Infrasound detections and interpretations in Singapore
About the Event:
Pressure waves in the atmosphere with a frequency below human hearing (~20Hz) are known as infrasound. Infrasound can be generated by a wide range of anthropogenic and natural sources, including volcanic eruptions. These waves can travel thousands of kilometers from their source, making them an excellent candidate for regional hazards monitoring. The Earth Observatory of Singapore installed a five element infrasound array in northcentral Singapore in late 2014, and this station began consistent real-time data transmission mid-2015. The Singapore array uses MB2005s microbarometers and Nanometrics Taurus digitizers. Automated array processing is carried out with the INFERNO (INFrasonic EneRgy Nth Octave) energy estimation suite, and PMCC (Progressive MultiChannel Correlation). The addition of the Singapore infrasound array to the existing IMS (International Monitoring System) infrasound stations in the region has increased regional infrasound detection capability, which is illustrated with the work on four observed meteor events of various sizes and an eruption of Marapi Volcano in Sumatra.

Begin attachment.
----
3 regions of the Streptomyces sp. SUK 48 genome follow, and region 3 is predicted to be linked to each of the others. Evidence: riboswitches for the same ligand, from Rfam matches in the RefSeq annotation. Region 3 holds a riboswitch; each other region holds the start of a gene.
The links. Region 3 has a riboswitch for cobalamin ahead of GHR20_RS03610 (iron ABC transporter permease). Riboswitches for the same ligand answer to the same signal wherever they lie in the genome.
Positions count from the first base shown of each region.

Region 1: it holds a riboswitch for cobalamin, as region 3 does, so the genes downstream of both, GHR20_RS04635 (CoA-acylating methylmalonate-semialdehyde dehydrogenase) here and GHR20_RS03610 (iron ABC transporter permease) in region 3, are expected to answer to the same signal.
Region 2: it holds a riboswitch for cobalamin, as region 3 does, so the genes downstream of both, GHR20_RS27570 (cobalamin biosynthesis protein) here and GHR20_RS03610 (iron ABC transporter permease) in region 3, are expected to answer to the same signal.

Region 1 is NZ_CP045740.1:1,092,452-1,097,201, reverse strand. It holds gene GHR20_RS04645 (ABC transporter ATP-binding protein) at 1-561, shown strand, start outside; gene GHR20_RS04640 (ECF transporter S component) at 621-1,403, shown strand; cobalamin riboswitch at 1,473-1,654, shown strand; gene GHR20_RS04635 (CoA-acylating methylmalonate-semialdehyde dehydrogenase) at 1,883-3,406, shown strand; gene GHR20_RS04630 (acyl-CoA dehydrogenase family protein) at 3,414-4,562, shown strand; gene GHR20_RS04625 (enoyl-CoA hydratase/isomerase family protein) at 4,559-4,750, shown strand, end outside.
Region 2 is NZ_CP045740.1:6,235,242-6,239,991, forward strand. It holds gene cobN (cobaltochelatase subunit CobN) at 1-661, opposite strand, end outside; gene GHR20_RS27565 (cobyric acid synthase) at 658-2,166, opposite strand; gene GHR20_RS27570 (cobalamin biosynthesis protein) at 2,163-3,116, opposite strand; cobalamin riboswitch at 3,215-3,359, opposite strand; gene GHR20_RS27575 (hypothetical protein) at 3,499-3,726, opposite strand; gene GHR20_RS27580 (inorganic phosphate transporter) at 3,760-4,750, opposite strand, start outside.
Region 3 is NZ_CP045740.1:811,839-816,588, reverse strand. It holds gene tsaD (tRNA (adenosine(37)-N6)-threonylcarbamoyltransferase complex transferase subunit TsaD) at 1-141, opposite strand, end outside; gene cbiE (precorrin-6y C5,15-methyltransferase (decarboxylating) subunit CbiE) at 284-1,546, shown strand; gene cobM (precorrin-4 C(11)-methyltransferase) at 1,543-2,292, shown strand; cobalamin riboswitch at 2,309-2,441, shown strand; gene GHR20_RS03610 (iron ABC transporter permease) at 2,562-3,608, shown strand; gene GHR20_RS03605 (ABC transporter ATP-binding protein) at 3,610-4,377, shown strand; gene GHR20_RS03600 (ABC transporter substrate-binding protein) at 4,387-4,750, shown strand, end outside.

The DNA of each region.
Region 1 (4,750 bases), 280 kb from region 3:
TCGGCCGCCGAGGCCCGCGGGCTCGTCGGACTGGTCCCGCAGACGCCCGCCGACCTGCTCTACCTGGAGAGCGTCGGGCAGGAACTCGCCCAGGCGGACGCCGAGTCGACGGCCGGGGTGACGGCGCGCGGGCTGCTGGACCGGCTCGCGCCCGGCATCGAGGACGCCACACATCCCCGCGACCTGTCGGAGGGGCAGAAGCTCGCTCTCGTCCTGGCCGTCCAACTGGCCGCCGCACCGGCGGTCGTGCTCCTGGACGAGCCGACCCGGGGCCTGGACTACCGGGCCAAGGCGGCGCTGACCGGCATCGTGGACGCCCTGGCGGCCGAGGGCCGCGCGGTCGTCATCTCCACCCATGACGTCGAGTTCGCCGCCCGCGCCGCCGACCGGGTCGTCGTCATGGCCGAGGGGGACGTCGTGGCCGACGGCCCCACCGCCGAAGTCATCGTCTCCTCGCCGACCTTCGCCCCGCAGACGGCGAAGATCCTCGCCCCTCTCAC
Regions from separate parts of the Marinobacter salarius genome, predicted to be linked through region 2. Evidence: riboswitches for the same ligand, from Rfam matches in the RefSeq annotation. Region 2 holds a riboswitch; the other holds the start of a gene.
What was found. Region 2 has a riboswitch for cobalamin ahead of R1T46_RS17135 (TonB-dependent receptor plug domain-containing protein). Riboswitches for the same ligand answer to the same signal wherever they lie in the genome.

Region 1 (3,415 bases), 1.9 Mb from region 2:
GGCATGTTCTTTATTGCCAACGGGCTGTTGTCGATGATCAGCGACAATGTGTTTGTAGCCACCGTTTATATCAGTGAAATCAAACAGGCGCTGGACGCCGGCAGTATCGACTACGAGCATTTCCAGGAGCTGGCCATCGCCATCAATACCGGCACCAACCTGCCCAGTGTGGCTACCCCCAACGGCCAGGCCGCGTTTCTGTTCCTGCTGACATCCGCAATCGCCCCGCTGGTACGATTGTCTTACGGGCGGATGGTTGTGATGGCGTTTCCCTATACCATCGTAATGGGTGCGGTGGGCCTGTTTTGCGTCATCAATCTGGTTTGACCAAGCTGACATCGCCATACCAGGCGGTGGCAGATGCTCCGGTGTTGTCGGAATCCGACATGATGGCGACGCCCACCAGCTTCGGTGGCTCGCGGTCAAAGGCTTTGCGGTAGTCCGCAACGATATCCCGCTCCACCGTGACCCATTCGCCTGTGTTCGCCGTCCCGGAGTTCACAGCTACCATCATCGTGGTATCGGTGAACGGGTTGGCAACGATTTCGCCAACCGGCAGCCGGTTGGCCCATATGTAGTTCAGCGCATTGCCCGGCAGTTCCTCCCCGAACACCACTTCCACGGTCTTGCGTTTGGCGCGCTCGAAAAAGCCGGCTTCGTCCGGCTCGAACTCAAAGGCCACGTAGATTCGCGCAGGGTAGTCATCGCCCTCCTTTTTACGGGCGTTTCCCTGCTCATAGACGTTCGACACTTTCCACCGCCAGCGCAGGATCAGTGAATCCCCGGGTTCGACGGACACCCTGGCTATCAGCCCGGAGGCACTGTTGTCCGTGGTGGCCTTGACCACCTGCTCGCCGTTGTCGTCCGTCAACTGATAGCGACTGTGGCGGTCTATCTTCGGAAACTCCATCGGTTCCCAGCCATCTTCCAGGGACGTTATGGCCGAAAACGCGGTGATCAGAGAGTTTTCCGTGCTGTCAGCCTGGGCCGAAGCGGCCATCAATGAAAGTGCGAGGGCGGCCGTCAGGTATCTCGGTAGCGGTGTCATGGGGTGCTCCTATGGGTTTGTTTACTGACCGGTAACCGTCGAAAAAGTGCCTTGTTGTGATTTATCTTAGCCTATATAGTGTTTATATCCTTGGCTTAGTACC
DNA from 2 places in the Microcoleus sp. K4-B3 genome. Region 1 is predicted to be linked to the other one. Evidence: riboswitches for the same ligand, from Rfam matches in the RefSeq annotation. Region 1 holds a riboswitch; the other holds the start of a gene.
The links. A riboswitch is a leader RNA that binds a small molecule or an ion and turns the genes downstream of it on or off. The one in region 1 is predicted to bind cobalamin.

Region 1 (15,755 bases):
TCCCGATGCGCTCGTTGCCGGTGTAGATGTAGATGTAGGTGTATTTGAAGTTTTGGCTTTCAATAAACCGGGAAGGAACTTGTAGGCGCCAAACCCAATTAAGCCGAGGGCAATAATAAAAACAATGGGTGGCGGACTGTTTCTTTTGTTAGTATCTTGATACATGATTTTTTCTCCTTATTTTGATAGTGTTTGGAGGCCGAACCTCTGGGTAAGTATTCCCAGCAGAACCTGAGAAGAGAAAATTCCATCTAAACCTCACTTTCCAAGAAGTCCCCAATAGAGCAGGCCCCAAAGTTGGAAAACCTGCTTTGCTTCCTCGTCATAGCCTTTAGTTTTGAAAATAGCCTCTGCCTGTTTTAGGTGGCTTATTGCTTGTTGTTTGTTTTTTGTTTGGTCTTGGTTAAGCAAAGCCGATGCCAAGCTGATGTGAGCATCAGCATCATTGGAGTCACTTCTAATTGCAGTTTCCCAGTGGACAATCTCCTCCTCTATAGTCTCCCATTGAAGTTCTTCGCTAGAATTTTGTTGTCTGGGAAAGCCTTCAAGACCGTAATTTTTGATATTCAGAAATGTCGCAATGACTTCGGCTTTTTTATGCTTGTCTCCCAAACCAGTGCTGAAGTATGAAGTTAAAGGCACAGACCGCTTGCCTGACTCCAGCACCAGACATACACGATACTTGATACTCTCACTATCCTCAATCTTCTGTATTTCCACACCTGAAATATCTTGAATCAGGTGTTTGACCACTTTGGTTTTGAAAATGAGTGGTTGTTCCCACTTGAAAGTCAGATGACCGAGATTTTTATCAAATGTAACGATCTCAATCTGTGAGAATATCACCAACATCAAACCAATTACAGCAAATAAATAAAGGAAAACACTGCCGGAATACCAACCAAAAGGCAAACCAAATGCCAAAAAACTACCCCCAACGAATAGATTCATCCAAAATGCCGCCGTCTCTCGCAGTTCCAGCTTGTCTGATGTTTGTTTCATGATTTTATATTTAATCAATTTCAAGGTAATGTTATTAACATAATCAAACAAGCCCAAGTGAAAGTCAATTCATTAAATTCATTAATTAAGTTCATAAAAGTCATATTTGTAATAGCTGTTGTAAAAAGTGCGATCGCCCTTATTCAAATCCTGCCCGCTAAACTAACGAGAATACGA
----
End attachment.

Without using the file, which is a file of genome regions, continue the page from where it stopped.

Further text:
About the Speaker:
Anna Perttu is a geophysicist specializing in infrasound who joined the Earth Observatory of Singapore as a Research Associate in 2015. She received her Bachelor of Science in Classical Geology from Western Washington University with a senior thesis on volcano infrasound. She received her Master’s degree from University of Alaska Fairbanks in Geophysics with a thesis on shear wave splitting and mantle dynamics under Alaska. Anna Perttu has also worked with the University of Hawaii as a Data Analyst, Field Systems Engineer, and Station Operator for three of the International Monitoring System's infrasound arrays.